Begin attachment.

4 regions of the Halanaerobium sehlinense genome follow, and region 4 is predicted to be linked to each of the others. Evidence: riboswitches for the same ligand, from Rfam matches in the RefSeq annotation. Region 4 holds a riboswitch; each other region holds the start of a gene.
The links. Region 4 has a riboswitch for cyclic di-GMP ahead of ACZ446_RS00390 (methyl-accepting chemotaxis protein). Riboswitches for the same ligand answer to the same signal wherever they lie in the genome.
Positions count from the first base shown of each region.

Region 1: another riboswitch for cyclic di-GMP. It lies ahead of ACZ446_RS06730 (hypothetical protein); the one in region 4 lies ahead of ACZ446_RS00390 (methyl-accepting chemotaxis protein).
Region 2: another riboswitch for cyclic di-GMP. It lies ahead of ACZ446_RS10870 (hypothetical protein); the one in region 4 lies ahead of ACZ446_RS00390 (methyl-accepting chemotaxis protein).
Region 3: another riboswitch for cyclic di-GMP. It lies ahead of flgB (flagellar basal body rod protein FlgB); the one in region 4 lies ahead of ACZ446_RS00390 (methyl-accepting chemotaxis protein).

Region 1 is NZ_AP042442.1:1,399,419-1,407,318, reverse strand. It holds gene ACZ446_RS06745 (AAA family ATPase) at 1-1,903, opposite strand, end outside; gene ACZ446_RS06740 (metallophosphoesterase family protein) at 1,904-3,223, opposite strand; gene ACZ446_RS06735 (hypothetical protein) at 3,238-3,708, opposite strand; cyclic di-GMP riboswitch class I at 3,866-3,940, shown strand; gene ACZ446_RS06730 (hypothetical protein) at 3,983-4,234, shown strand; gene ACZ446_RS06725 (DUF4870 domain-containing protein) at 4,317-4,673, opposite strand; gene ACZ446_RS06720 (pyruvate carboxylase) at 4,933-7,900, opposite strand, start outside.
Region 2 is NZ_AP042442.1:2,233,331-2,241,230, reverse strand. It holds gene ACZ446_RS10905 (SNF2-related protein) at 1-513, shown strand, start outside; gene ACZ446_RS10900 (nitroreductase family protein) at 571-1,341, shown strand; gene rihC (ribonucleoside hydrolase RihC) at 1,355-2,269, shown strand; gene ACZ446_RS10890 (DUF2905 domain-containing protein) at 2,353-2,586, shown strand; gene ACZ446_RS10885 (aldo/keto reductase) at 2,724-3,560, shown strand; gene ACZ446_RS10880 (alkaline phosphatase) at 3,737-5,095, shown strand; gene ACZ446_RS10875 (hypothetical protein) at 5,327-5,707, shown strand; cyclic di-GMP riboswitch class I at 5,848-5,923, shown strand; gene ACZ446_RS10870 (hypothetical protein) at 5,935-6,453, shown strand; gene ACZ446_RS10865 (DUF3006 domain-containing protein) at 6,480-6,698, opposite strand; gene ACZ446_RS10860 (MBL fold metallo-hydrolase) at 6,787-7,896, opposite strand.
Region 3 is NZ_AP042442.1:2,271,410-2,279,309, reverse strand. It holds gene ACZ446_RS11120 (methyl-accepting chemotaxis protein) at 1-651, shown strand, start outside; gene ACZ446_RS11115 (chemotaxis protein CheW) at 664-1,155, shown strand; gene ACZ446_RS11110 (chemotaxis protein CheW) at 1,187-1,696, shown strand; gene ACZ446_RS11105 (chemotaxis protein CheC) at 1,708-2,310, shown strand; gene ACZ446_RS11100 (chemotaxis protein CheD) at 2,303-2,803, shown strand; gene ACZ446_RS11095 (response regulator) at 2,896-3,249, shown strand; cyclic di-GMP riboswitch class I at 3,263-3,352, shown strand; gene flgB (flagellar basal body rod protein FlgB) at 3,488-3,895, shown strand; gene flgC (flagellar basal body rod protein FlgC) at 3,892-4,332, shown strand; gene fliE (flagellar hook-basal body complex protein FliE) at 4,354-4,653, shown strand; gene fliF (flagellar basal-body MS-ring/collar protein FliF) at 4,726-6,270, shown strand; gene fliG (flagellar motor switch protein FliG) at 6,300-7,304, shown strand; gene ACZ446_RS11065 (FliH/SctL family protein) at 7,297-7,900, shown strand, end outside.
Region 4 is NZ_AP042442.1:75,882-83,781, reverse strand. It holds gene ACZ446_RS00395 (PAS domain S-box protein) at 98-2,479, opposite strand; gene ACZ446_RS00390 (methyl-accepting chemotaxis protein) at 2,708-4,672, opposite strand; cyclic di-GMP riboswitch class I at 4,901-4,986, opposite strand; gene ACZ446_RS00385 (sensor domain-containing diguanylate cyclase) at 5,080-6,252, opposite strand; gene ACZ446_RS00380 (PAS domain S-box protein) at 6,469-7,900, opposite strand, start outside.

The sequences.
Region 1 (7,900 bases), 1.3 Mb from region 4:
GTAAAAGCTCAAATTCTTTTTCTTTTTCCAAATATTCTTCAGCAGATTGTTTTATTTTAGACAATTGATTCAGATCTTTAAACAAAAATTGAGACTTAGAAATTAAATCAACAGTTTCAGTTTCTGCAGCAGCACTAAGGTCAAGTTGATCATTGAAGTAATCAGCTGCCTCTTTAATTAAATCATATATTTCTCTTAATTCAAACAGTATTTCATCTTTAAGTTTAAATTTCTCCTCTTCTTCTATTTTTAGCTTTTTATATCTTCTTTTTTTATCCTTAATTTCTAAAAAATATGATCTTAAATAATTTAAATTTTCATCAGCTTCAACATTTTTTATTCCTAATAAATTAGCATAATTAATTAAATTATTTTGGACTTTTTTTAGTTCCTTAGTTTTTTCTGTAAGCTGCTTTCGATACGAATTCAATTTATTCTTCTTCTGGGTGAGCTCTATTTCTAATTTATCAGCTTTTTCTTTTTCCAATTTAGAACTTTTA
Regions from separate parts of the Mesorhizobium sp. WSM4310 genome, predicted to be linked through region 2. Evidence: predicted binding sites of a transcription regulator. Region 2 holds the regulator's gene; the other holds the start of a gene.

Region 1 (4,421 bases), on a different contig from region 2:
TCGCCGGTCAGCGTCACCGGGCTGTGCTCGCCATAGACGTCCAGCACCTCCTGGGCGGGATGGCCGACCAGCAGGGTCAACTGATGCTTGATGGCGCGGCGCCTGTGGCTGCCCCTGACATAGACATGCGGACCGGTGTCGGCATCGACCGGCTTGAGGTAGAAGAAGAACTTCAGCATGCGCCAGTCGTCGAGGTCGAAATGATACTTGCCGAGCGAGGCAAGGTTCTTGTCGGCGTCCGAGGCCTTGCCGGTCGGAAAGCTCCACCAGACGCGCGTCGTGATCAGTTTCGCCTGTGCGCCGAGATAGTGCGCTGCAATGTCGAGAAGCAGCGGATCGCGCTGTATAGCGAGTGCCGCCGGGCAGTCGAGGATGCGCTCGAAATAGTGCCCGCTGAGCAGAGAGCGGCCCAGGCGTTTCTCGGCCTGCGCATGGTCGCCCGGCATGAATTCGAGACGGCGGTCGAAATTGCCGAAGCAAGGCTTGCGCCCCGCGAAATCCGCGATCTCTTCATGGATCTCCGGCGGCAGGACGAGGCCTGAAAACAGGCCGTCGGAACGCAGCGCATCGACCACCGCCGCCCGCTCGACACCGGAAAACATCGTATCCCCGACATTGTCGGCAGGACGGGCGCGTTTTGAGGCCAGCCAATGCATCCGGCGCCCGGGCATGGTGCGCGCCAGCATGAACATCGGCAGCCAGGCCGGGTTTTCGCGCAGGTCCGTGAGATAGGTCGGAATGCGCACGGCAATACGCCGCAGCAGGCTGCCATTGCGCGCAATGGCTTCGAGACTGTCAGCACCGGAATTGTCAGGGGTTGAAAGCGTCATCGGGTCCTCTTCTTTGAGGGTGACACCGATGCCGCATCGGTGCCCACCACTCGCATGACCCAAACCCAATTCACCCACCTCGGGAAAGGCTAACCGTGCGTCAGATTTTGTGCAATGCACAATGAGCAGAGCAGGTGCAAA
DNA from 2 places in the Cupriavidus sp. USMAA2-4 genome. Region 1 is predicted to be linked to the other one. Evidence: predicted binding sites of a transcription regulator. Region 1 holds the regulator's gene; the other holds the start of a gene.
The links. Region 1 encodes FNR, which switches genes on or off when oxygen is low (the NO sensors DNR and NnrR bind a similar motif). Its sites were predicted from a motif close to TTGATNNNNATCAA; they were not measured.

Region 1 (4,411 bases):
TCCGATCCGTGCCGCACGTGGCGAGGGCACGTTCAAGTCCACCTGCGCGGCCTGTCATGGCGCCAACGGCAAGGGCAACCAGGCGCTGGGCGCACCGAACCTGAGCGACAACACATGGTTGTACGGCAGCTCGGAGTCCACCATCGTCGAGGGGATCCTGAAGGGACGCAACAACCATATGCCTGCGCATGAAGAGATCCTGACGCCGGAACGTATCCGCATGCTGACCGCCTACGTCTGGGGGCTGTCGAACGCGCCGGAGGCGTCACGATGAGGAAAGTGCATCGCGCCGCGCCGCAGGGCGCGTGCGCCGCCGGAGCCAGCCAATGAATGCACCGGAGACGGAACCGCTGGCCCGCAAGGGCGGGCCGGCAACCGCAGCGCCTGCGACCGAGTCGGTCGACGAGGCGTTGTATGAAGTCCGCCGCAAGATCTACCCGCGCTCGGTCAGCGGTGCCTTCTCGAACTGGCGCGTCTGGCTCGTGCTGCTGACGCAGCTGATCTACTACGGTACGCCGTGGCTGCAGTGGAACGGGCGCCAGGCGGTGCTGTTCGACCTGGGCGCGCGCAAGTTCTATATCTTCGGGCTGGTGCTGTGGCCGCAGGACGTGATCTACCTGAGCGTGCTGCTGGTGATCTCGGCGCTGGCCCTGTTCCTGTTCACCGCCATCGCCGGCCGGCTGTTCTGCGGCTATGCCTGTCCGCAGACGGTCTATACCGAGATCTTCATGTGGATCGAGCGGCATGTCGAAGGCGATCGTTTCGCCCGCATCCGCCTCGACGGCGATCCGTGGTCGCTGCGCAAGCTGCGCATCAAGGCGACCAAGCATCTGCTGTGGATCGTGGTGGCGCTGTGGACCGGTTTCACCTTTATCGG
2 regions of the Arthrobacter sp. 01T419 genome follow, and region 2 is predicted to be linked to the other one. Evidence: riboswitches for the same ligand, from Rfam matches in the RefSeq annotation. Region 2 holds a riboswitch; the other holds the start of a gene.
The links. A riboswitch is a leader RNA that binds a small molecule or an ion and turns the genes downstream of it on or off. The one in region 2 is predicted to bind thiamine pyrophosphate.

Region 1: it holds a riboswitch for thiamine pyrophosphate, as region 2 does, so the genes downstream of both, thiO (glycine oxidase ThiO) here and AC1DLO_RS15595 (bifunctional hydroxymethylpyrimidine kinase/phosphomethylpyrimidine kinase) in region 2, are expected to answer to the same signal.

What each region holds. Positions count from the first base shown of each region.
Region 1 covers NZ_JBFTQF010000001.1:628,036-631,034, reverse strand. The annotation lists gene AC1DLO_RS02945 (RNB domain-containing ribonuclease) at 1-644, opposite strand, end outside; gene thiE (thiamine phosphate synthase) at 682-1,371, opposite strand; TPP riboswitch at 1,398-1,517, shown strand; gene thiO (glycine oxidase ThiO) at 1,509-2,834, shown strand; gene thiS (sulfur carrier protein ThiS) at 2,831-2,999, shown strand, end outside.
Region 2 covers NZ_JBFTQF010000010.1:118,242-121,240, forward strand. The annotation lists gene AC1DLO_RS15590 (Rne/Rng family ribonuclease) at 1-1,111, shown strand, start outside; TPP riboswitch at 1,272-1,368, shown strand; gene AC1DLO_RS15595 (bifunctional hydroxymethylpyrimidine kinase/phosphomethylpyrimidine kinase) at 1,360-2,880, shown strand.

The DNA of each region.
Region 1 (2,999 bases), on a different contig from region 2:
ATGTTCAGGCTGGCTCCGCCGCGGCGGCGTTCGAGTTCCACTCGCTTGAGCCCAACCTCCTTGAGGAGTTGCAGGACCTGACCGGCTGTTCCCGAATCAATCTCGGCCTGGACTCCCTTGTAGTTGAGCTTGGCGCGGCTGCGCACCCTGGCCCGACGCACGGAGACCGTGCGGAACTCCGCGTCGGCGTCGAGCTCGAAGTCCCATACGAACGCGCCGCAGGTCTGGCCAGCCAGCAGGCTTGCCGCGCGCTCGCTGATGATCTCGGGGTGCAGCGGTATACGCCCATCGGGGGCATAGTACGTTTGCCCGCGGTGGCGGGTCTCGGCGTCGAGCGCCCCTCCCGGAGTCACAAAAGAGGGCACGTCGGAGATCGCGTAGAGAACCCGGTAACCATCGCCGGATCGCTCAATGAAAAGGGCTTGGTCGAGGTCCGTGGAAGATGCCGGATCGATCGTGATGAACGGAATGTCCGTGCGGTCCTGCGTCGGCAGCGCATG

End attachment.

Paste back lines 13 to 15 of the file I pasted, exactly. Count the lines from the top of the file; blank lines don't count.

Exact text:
GTAAAAGCTCAAATTCTTTTTCTTTTTCCAAATATTCTTCAGCAGATTGTTTTATTTTAGACAATTGATTCAGATCTTTAAACAAAAATTGAGACTTAGAAATTAAATCAACAGTTTCAGTTTCTGCAGCAGCACTAAGGTCAAGTTGATCATTGAAGTAATCAGCTGCCTCTTTAATTAAATCATATATTTCTCTTAATTCAAACAGTATTTCATCTTTAAGTTTAAATTTCTCCTCTTCTTCTATTTTTAGCTTTTTATATCTTCTTTTTTTATCCTTAATTTCTAAAAAATATGATCTTAAATAATTTAAATTTTCATCAGCTTCAACATTTTTTATTCCTAATAAATTAGCATAATTAATTAAATTATTTTGGACTTTTTTTAGTTCCTTAGTTTTTTCTGTAAGCTGCTTTCGATACGAATTCAATTTATTCTTCTTCTGGGTGAGCTCTATTTCTAATTTATCAGCTTTTTCTTTTTCCAATTTAGAACTTTTA
Regions from separate parts of the Mesorhizobium sp. WSM4310 genome, predicted to be linked through region 2. Evidence: predicted binding sites of a transcription regulator. Region 2 holds the regulator's gene; the other holds the start of a gene.

Region 1 (4,421 bases), on a different contig from region 2: